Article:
Doris Settles has spent a good part of her life doing research. Author of three books and articles too numerous to list, her love of history and unintended consequences comes through in Prohibition in Bardstown: Bourbon, Bootlegging and Saloons by History Press. Doris taught Writing at the Lexington Community College and University of Kentucky for many years, and directed UK’s role (research/dissemination) in the Kentucky Center for School Safety. She is currently immersed in writing another book that relates to her family history and Kentucky’s role in the War of 1812.
Prohibition in Bardstown: Bourbon, Bootlegging & Saloons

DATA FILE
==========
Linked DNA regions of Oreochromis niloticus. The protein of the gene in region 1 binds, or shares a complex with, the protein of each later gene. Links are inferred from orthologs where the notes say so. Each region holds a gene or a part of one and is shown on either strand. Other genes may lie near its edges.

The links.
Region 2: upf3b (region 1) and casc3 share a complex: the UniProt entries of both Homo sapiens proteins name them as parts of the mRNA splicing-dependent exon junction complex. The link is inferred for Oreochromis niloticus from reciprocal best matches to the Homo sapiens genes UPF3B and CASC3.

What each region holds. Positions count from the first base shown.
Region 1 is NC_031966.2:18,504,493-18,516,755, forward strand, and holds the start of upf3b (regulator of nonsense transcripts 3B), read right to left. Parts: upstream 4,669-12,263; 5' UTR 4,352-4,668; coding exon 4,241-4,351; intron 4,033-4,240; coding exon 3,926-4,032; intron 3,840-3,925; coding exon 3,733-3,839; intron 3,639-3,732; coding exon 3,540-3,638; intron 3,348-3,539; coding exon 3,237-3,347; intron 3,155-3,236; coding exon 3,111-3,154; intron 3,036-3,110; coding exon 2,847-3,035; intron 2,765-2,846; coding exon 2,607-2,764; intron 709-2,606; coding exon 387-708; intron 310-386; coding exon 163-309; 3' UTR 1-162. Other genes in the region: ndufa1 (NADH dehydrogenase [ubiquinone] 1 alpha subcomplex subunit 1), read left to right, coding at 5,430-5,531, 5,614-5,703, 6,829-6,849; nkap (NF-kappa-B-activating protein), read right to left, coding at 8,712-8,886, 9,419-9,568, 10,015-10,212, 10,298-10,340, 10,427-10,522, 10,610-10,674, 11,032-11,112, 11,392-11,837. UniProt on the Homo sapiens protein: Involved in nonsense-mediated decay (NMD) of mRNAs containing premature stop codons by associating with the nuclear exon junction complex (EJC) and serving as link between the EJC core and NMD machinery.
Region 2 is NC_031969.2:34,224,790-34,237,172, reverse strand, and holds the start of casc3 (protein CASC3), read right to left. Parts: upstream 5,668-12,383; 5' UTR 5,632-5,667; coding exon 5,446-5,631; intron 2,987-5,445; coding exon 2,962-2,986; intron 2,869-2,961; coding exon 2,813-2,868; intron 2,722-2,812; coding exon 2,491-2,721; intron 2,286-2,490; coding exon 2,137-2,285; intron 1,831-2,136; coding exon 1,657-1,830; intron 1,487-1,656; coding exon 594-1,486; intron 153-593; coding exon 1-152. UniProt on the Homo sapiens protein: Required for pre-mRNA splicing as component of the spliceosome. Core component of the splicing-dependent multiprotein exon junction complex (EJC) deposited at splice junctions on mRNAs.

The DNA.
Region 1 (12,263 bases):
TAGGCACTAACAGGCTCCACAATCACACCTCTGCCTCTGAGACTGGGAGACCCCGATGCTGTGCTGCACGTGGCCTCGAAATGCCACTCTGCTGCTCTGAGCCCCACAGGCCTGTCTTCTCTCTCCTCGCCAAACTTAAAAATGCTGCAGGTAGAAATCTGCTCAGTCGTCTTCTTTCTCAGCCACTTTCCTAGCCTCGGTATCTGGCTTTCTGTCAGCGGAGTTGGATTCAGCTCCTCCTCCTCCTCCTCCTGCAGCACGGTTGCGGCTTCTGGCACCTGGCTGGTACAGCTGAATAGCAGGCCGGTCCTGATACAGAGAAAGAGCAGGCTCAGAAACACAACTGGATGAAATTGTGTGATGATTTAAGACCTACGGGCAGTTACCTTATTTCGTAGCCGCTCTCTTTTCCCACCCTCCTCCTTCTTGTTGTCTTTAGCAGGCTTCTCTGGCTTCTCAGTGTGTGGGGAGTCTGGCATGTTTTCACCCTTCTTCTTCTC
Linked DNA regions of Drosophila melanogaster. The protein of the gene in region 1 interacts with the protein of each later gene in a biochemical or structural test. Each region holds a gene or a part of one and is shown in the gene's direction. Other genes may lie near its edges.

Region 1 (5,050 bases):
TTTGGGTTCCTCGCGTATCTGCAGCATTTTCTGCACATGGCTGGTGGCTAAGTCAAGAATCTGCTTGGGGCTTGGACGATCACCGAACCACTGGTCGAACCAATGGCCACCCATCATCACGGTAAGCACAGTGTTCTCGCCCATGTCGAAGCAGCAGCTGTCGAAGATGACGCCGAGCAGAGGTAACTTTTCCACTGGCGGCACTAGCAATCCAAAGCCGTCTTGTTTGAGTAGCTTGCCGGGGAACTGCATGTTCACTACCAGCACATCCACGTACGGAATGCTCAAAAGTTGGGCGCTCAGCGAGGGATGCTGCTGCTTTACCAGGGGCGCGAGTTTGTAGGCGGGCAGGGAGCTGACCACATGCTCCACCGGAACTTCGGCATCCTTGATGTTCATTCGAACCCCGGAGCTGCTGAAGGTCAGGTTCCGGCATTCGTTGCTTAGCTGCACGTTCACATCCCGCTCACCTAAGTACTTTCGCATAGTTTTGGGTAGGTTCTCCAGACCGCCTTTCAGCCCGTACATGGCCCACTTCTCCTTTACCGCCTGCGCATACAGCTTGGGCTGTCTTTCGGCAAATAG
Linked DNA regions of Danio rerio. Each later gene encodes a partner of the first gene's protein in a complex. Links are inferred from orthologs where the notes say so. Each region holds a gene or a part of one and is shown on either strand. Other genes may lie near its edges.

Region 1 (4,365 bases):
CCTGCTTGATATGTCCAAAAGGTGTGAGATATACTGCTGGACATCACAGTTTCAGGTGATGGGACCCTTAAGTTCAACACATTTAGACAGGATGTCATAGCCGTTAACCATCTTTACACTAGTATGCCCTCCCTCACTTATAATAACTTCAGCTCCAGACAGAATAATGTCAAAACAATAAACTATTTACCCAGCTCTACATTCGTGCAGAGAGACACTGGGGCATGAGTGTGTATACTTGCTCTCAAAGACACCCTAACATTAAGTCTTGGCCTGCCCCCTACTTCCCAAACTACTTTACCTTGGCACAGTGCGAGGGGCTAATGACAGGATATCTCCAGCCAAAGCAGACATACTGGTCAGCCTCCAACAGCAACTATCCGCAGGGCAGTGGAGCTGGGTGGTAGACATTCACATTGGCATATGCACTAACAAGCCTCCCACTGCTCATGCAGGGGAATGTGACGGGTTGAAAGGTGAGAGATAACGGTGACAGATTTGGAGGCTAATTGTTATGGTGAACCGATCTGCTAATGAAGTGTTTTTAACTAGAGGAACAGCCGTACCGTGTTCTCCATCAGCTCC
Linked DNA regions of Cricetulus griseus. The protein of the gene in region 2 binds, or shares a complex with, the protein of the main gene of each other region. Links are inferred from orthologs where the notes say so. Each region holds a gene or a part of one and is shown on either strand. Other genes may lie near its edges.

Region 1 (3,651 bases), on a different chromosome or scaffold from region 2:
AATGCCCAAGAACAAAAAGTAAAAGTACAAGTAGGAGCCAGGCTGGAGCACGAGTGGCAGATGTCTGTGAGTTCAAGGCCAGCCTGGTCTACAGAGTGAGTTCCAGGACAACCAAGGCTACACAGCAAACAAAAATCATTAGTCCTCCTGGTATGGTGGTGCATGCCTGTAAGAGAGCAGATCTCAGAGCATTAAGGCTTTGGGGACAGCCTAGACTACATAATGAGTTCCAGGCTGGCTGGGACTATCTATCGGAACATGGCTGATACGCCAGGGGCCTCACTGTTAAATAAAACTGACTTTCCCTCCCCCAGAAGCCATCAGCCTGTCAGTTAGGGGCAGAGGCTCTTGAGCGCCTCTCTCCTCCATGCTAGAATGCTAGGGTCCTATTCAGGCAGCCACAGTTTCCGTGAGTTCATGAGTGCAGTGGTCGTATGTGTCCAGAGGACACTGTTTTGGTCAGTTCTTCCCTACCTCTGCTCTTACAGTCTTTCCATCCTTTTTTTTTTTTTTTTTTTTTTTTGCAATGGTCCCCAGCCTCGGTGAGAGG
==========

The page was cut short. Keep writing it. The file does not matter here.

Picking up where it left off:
Bardstown, Kentucky is the Bourbon capital of the world, so the sign says. Some Bardstown residents argued for an alcohol ban as early as the mid-1800s despite the fact that whiskey and bourbon were local staples. When Prohibition finally arrived, independent and inventive residents secretly kept the city wet. A deacon once stored whiskey in a baptismal pool. Seventy-year-old Aunt Be-At Hurst allegedly made her homebrew out of her bathtub. Some locals even burned distillery warehouses to cover up thefts. Crime ran so rampant that revenue collector Robert H. Lucas threatened to have the governor summon the state militia. Join historians Dixie Hibbs and Doris Settles as they detail the history of Bardstown and booze.